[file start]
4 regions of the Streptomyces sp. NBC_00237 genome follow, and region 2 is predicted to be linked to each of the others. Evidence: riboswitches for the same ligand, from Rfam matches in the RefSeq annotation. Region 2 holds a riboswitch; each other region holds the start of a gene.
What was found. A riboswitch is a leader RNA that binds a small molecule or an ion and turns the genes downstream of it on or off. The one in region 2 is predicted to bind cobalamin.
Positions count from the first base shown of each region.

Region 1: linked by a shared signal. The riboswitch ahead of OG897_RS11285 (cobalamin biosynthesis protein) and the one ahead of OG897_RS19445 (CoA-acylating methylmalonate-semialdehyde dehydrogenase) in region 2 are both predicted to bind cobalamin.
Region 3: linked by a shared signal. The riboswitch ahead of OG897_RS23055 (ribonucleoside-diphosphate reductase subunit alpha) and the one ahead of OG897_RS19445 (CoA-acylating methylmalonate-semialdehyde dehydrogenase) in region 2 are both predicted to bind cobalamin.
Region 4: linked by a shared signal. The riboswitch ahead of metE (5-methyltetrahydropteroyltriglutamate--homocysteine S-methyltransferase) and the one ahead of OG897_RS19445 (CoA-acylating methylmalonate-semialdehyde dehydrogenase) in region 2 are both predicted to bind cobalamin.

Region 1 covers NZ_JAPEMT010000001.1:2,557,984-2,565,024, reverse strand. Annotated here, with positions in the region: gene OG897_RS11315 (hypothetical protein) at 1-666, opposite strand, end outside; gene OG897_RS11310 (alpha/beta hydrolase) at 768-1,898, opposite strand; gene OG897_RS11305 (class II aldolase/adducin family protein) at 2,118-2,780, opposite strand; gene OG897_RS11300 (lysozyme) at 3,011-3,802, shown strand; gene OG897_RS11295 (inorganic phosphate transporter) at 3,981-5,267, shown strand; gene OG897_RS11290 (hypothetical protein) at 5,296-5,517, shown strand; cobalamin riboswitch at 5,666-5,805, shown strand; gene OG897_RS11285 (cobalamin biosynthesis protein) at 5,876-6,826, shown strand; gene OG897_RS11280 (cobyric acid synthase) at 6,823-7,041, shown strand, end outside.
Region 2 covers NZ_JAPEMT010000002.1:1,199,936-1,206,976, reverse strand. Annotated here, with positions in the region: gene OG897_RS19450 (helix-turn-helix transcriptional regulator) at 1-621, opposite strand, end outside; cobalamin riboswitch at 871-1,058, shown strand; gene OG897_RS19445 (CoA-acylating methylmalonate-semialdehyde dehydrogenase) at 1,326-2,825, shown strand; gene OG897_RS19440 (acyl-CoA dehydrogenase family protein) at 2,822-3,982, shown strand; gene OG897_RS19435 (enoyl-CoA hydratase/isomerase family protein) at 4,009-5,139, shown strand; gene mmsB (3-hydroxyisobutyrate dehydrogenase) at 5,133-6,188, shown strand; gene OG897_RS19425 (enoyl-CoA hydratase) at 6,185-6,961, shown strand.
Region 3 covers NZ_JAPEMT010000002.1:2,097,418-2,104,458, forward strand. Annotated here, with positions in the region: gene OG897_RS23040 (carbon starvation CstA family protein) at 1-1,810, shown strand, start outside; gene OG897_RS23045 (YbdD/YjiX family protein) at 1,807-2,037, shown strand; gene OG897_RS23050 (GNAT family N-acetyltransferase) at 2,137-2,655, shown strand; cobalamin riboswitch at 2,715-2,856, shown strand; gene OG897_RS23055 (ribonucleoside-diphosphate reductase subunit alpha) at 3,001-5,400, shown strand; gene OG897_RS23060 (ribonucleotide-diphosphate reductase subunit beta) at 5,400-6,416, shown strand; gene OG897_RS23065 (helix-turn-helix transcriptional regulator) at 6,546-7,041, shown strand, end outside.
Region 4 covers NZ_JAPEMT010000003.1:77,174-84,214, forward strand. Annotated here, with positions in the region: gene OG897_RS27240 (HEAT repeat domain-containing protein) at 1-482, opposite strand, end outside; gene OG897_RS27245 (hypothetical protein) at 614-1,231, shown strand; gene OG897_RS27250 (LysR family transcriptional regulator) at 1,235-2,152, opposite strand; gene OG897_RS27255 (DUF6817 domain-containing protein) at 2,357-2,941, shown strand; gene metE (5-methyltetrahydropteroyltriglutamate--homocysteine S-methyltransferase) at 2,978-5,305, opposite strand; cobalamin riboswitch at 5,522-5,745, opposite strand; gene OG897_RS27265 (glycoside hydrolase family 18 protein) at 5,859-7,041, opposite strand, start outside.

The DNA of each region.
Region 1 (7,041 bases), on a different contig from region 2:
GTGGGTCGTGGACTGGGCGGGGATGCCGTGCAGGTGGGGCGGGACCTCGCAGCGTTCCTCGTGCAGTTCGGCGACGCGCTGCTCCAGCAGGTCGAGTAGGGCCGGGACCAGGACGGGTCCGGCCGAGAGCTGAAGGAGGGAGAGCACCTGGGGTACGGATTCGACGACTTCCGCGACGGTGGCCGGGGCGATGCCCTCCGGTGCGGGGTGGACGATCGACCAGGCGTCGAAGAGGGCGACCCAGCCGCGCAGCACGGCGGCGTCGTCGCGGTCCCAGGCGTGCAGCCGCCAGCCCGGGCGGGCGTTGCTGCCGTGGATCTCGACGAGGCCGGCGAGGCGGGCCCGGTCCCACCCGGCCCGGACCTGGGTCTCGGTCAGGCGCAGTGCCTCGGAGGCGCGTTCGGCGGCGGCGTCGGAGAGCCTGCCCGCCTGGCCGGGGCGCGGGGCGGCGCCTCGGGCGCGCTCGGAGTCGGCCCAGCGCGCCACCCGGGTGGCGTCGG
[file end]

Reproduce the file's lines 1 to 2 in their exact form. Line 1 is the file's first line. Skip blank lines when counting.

4 regions of the Streptomyces sp. NBC_00237 genome follow, and region 2 is predicted to be linked to each of the others. Evidence: riboswitches for the same ligand, from Rfam matches in the RefSeq annotation. Region 2 holds a riboswitch; each other region holds the start of a gene.
What was found. A riboswitch is a leader RNA that binds a small molecule or an ion and turns the genes downstream of it on or off. The one in region 2 is predicted to bind cobalamin.